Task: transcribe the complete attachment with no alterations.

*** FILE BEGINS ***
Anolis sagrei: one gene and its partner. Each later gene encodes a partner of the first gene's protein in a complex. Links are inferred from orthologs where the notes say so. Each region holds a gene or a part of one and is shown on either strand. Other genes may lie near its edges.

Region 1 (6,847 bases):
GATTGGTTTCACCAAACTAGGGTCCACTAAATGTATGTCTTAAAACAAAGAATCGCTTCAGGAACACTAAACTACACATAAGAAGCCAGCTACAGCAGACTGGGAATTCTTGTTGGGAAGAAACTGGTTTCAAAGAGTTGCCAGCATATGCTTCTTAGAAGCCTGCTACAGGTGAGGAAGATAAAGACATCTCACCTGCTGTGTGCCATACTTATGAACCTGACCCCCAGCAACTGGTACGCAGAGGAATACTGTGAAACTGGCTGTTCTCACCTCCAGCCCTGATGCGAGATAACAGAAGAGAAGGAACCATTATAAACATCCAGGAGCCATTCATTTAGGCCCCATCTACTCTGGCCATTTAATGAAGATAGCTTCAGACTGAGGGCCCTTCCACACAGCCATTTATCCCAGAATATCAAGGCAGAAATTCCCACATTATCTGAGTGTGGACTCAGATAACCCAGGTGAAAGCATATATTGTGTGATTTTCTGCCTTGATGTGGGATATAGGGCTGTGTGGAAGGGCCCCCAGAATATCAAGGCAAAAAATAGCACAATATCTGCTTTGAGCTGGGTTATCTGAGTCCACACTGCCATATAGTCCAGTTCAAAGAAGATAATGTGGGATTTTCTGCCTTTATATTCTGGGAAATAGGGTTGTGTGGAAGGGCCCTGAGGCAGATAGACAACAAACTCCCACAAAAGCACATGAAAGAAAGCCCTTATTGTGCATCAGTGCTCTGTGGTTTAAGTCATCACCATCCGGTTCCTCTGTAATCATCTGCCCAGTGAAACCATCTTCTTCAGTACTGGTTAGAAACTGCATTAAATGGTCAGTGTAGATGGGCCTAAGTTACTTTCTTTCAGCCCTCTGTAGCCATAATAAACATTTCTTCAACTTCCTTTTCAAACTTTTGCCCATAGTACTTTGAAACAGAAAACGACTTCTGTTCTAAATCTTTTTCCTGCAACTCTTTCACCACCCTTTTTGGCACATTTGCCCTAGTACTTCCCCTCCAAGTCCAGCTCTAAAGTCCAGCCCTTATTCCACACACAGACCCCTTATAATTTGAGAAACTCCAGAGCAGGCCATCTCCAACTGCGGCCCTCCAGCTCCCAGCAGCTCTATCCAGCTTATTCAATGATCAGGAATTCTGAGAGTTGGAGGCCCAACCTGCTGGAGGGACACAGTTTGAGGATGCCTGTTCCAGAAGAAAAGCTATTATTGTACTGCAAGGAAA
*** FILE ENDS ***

Anolis sagrei: one gene and its partner. Each later gene encodes a partner of the first gene's protein in a complex. Links are inferred from orthologs where the notes say so. Each region holds a gene or a part of one and is shown on either strand. Other genes may lie near its edges.

Region 1 (6,847 bases):
GATTGGTTTCACCAAACTAGGGTCCACTAAATGTATGTCTTAAAACAAAGAATCGCTTCAGGAACACTAAACTACACATAAGAAGCCAGCTACAGCAGACTGGGAATTCTTGTTGGGAAGAAACTGGTTTCAAAGAGTTGCCAGCATATGCTTCTTAGAAGCCTGCTACAGGTGAGGAAGATAAAGACATCTCACCTGCTGTGTGCCATACTTATGAACCTGACCCCCAGCAACTGGTACGCAGAGGAATACTGTGAAACTGGCTGTTCTCACCTCCAGCCCTGATGCGAGATAACAGAAGAGAAGGAACCATTATAAACATCCAGGAGCCATTCATTTAGGCCCCATCTACTCTGGCCATTTAATGAAGATAGCTTCAGACTGAGGGCCCTTCCACACAGCCATTTATCCCAGAATATCAAGGCAGAAATTCCCACATTATCTGAGTGTGGACTCAGATAACCCAGGTGAAAGCATATATTGTGTGATTTTCTGCCTTGATGTGGGATATAGGGCTGTGTGGAAGGGCCCCCAGAATATCAAGGCAAAAAATAGCACAATATCTGCTTTGAGCTGGGTTATCTGAGTCCACACTGCCATATAGTCCAGTTCAAAGAAGATAATGTGGGATTTTCTGCCTTTATATTCTGGGAAATAGGGTTGTGTGGAAGGGCCCTGAGGCAGATAGACAACAAACTCCCACAAAAGCACATGAAAGAAAGCCCTTATTGTGCATCAGTGCTCTGTGGTTTAAGTCATCACCATCCGGTTCCTCTGTAATCATCTGCCCAGTGAAACCATCTTCTTCAGTACTGGTTAGAAACTGCATTAAATGGTCAGTGTAGATGGGCCTAAGTTACTTTCTTTCAGCCCTCTGTAGCCATAATAAACATTTCTTCAACTTCCTTTTCAAACTTTTGCCCATAGTACTTTGAAACAGAAAACGACTTCTGTTCTAAATCTTTTTCCTGCAACTCTTTCACCACCCTTTTTGGCACATTTGCCCTAGTACTTCCCCTCCAAGTCCAGCTCTAAAGTCCAGCCCTTATTCCACACACAGACCCCTTATAATTTGAGAAACTCCAGAGCAGGCCATCTCCAACTGCGGCCCTCCAGCTCCCAGCAGCTCTATCCAGCTTATTCAATGATCAGGAATTCTGAGAGTTGGAGGCCCAACCTGCTGGAGGGACACAGTTTGAGGATGCCTGTTCCAGAAGAAAAGCTATTATTGTACTGCAAGGAAA